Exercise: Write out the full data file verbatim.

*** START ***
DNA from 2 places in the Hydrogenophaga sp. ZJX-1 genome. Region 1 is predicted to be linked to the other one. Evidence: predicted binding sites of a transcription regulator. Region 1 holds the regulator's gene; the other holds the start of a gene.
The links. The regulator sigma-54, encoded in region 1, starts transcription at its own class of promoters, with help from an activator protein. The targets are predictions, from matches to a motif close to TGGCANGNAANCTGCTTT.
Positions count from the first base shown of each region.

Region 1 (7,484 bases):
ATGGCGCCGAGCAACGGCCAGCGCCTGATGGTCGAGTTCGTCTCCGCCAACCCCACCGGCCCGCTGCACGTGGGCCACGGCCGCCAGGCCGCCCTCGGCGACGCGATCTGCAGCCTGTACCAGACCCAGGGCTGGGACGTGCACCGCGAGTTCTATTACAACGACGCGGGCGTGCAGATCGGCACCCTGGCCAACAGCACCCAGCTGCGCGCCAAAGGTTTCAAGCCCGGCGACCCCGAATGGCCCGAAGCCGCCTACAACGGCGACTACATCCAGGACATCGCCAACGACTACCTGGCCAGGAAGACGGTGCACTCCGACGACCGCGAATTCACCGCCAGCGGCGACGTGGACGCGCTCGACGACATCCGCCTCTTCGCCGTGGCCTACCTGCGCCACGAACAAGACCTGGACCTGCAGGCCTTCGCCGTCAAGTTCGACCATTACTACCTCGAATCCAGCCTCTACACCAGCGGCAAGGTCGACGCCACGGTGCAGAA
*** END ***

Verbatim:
DNA from 2 places in the Hydrogenophaga sp. ZJX-1 genome. Region 1 is predicted to be linked to the other one. Evidence: predicted binding sites of a transcription regulator. Region 1 holds the regulator's gene; the other holds the start of a gene.
The links. The regulator sigma-54, encoded in region 1, starts transcription at its own class of promoters, with help from an activator protein. The targets are predictions, from matches to a motif close to TGGCANGNAANCTGCTTT.
Positions count from the first base shown of each region.

Region 1 (7,484 bases):
ATGGCGCCGAGCAACGGCCAGCGCCTGATGGTCGAGTTCGTCTCCGCCAACCCCACCGGCCCGCTGCACGTGGGCCACGGCCGCCAGGCCGCCCTCGGCGACGCGATCTGCAGCCTGTACCAGACCCAGGGCTGGGACGTGCACCGCGAGTTCTATTACAACGACGCGGGCGTGCAGATCGGCACCCTGGCCAACAGCACCCAGCTGCGCGCCAAAGGTTTCAAGCCCGGCGACCCCGAATGGCCCGAAGCCGCCTACAACGGCGACTACATCCAGGACATCGCCAACGACTACCTGGCCAGGAAGACGGTGCACTCCGACGACCGCGAATTCACCGCCAGCGGCGACGTGGACGCGCTCGACGACATCCGCCTCTTCGCCGTGGCCTACCTGCGCCACGAACAAGACCTGGACCTGCAGGCCTTCGCCGTCAAGTTCGACCATTACTACCTCGAATCCAGCCTCTACACCAGCGGCAAGGTCGACGCCACGGTGCAGAA